Remember, back in the spring, when I started my little garden? Remember how I had little beds, and they grew and grew, and I had amazing tomato plants and bodi and I thought that the curse that had plagued me my whole life, the one that made me physically incapable of growing green things, had been lifted? That now, in fact, I was the Empress of all that is Green?
Yeah, well, not so much anymore.
My confidence has been shattered. Oh, the tomatoes grew great, and my bodi plants produced until they couldn't produce anymore ...
... and then summer came.
To be clear, this summer was mild, by historic standards: the other night, a local weatherman mentioned that this was the first summer in Houston that didn't reach triple-digit temperatures since something like the 1940s. Still, summers in Houston are no joke: they're hot and humid and uncomfortable. My carrots, which I planted in March, couldn't deal: they were puny and sad. Even my bodi and tomato plants eventually gave up their wills to live.
But! I persevered! I consulted my oracle (also known as my friend Laura Mayes, she of the gorgeous garden), who urged me on. "No!" she cried. "You must keep going! Now is the time you plant black-eyed peas! And watermelon! And okra! And peppers! And gourds! LOTS AND LOTS OF GOURDS."
So, since I always do whenever Laura tells me to, I ran out and bought things. I bought watermelon seeds! And a bag of black-eyed peas at the grocery store! I bought a few seedlings -- peppers and okra. (I didn't get the gourds. I had no room for gourds). And I planted them. I went out there and watered them every day, as the temperature continued to climb, and the humidity continued to climb, and dear Lord, the mosquito population continued to climb. (An aside: the mosquitos were insane this year. It didn't matter what kind of insect repellent I wore, either -- those bad boys acted like I was just spraying on aphrodisiac. I'm pretty convinced that by the time July rolled around, I was pretty much made of mosquito bites.)
My peppers and okras grew -- kind of. So far, I've gotten three okras, and they each grew weeks apart, which is sort of difficult (it's kind of hard to divide an okra 3 ways). But they were beautiful okras. Also, even though I've only gotten 2 peppers off of my pepper plants, they were delicious as well.
But my seeds -- oh, oh they were not good. The black-eyed peas seedlings popped through the soil in no time at all, took a look around, and withered just as quickly. And my watermelon? Well ...
... I don't want to talk about it.
By the time August came around, I just sort of gave up. I found that there was no incentive for me to go out and brave the mosquito hordes, so I moved my mint plants to my patio, and just prayed for rain. Every few days I'd go out and check my plants to make sure they were still alive, but I hadn't been giving them the daily love that I was giving in spring and early summer. And as I poured little cups of water on my mint by simply peeking out my back door for a few seconds every day, I tried to tamp down the rising feeling of guilt in my gut.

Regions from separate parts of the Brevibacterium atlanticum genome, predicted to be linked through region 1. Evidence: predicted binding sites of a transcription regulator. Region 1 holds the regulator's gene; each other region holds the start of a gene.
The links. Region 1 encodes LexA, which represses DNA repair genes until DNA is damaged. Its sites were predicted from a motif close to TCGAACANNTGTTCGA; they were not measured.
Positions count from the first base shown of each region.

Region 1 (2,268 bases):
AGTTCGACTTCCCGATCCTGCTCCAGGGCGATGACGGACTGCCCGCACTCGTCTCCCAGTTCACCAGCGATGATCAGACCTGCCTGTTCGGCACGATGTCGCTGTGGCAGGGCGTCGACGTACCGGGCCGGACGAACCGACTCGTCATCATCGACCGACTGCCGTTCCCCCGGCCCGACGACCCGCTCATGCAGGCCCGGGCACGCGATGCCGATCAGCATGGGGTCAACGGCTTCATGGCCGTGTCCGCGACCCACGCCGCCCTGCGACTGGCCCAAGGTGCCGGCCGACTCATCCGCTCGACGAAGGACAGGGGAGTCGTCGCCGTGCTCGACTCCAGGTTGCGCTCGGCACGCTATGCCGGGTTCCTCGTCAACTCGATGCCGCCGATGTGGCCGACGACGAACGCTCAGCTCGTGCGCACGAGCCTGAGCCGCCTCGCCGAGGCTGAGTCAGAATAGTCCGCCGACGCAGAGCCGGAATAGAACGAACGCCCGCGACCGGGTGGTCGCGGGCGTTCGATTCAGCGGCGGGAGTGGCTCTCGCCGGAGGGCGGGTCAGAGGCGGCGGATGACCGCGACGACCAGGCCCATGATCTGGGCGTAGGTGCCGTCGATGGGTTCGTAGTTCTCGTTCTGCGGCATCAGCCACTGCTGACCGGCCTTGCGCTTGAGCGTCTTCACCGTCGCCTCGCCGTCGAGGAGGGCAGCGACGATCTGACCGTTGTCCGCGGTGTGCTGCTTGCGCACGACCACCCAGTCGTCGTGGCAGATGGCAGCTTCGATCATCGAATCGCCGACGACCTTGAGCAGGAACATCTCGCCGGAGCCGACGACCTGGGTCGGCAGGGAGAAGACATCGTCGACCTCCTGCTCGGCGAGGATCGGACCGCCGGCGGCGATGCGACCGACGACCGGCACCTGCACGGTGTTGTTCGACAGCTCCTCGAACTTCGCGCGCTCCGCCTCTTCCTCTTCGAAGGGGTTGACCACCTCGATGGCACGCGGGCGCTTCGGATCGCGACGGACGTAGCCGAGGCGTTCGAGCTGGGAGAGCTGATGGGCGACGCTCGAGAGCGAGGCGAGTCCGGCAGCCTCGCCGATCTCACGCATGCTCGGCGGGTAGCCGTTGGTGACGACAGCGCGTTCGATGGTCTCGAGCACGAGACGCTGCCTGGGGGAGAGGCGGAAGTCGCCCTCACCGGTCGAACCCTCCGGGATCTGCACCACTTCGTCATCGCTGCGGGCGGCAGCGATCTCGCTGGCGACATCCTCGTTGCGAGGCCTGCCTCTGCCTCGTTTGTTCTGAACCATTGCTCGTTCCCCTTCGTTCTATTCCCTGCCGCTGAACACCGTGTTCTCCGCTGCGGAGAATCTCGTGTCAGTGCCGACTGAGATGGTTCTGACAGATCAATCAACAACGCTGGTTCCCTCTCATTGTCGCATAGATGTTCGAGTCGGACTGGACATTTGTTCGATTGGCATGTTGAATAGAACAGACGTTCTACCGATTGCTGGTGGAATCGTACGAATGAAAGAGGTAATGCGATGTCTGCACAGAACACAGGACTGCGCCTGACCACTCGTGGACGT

But then I went to Google, and found this calendar of when things should be planted in Houston -- and discovered that for the most part, August is a quiet time -- things are just not planted in Houston during that month. The guilt started to ebb.
Now, it's September -- my happy new year time. So I consulted my oracle again, and she told me, "Yes! Tomatoes! Beets! Kale! More peppers!" So between Laura and my trusty little calendar, this weekend I cleared out and turned my beds, and went and bought some seedlings (no seeds this time!).
I bought two kinds of tomato plants (I mean, my last tomato plants did well, so I might as well go with what I know, right?).
And some cabbage (because the nursery didn't have any kale seedlings).
And because this-here's Texas, I bought some jalapeño plants.
And as I was out there yesterday, sweating and hoeing and digging and planting, I realized that I was ready again to go out and give my beds daily love again. And honestly, I started to realize that perhaps my pull to rest during the hottest of the summer months wasn't anything to feel guilty about. I mean, perhaps one of the tricks to productivity -- whether in my garden, or in my work as a whole -- is to go with the cycles, and ebbs and flows. Maybe there's no reason to feel shame about rest. Maybe rest means renewal of energy. It can mean renewal of focus.
Anyway, we'll see. The weather should start to get cooler, which means the mosquitos will start to disappear. The humidity will drop, and my garden should start to feel comfortable again.
We'll see how it goes, yes?